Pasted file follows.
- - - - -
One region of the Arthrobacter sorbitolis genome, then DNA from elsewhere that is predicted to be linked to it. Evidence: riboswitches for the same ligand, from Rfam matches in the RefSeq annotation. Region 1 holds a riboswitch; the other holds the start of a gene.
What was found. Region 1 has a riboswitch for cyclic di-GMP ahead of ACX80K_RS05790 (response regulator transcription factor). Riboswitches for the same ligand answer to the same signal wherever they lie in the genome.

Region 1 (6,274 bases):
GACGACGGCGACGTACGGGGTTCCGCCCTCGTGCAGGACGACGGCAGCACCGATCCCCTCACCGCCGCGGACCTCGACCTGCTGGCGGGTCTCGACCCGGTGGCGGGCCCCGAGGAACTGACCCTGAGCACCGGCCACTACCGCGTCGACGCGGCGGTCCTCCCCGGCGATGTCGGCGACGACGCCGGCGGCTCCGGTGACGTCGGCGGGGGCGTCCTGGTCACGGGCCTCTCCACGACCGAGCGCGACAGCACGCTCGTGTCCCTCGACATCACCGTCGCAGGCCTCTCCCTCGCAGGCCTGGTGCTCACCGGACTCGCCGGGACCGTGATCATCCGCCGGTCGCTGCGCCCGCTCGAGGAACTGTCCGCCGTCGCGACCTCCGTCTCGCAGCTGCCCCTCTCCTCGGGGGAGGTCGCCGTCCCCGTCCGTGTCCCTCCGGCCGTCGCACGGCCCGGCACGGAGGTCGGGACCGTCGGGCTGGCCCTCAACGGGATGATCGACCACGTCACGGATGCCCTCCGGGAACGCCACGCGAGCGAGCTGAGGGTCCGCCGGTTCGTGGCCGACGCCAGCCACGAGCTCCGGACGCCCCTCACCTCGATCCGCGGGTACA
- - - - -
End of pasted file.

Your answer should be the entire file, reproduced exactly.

One region of the Arthrobacter sorbitolis genome, then DNA from elsewhere that is predicted to be linked to it. Evidence: riboswitches for the same ligand, from Rfam matches in the RefSeq annotation. Region 1 holds a riboswitch; the other holds the start of a gene.
What was found. Region 1 has a riboswitch for cyclic di-GMP ahead of ACX80K_RS05790 (response regulator transcription factor). Riboswitches for the same ligand answer to the same signal wherever they lie in the genome.

Region 1 (6,274 bases):
GACGACGGCGACGTACGGGGTTCCGCCCTCGTGCAGGACGACGGCAGCACCGATCCCCTCACCGCCGCGGACCTCGACCTGCTGGCGGGTCTCGACCCGGTGGCGGGCCCCGAGGAACTGACCCTGAGCACCGGCCACTACCGCGTCGACGCGGCGGTCCTCCCCGGCGATGTCGGCGACGACGCCGGCGGCTCCGGTGACGTCGGCGGGGGCGTCCTGGTCACGGGCCTCTCCACGACCGAGCGCGACAGCACGCTCGTGTCCCTCGACATCACCGTCGCAGGCCTCTCCCTCGCAGGCCTGGTGCTCACCGGACTCGCCGGGACCGTGATCATCCGCCGGTCGCTGCGCCCGCTCGAGGAACTGTCCGCCGTCGCGACCTCCGTCTCGCAGCTGCCCCTCTCCTCGGGGGAGGTCGCCGTCCCCGTCCGTGTCCCTCCGGCCGTCGCACGGCCCGGCACGGAGGTCGGGACCGTCGGGCTGGCCCTCAACGGGATGATCGACCACGTCACGGATGCCCTCCGGGAACGCCACGCGAGCGAGCTGAGGGTCCGCCGGTTCGTGGCCGACGCCAGCCACGAGCTCCGGACGCCCCTCACCTCGATCCGCGGGTACA